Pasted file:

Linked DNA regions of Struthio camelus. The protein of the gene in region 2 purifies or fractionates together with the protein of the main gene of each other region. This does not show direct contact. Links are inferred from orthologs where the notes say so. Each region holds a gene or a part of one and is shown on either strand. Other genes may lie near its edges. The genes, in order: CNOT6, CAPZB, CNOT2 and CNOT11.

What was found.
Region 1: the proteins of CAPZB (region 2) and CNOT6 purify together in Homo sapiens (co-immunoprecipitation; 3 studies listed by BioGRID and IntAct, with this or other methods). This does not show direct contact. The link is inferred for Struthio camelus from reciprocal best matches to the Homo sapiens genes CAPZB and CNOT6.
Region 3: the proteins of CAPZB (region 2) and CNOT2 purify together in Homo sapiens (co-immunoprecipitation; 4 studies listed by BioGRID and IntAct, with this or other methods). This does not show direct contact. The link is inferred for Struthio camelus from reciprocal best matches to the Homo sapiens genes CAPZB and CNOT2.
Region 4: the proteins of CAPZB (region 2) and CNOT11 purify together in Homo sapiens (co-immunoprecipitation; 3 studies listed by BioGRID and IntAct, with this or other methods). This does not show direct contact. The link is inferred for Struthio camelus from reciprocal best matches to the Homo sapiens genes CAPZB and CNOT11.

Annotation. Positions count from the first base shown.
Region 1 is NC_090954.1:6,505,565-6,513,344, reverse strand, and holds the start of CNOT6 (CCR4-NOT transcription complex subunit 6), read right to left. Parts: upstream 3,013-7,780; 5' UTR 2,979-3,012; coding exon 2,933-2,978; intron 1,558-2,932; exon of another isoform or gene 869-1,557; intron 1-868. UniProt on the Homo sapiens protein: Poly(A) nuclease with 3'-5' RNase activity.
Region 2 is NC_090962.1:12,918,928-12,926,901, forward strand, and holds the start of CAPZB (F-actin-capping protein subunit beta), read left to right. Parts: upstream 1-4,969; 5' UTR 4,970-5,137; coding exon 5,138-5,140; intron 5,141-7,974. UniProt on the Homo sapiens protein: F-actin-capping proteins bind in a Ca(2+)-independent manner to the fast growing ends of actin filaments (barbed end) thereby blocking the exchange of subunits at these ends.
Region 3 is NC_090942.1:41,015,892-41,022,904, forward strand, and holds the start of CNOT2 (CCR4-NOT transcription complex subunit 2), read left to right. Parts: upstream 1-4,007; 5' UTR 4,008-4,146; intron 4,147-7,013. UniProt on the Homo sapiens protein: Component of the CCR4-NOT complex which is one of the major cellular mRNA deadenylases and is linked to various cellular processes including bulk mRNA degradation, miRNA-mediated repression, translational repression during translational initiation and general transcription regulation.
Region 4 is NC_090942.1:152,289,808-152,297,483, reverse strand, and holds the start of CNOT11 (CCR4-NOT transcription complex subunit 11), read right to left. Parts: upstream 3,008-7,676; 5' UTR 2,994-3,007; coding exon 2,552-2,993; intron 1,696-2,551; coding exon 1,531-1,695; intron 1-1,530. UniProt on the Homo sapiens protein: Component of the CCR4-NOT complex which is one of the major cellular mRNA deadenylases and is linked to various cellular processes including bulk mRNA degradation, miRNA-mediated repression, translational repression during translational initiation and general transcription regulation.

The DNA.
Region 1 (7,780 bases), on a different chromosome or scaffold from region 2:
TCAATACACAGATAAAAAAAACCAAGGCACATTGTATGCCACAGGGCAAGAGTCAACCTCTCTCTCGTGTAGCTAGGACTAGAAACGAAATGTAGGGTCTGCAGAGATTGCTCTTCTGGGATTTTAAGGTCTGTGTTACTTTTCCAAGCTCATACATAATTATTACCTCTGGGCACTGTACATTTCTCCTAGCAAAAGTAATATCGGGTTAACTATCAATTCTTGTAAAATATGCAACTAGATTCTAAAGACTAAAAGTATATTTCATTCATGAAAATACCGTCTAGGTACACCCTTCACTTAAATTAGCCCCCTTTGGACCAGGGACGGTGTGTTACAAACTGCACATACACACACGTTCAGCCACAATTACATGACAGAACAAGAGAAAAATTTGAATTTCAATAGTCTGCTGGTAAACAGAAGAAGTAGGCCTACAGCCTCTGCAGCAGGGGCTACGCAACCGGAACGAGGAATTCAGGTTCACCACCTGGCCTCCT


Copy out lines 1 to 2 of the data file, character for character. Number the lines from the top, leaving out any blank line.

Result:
Linked DNA regions of Struthio camelus. The protein of the gene in region 2 purifies or fractionates together with the protein of the main gene of each other region. This does not show direct contact. Links are inferred from orthologs where the notes say so. Each region holds a gene or a part of one and is shown on either strand. Other genes may lie near its edges. The genes, in order: CNOT6, CAPZB, CNOT2 and CNOT11.

What was found.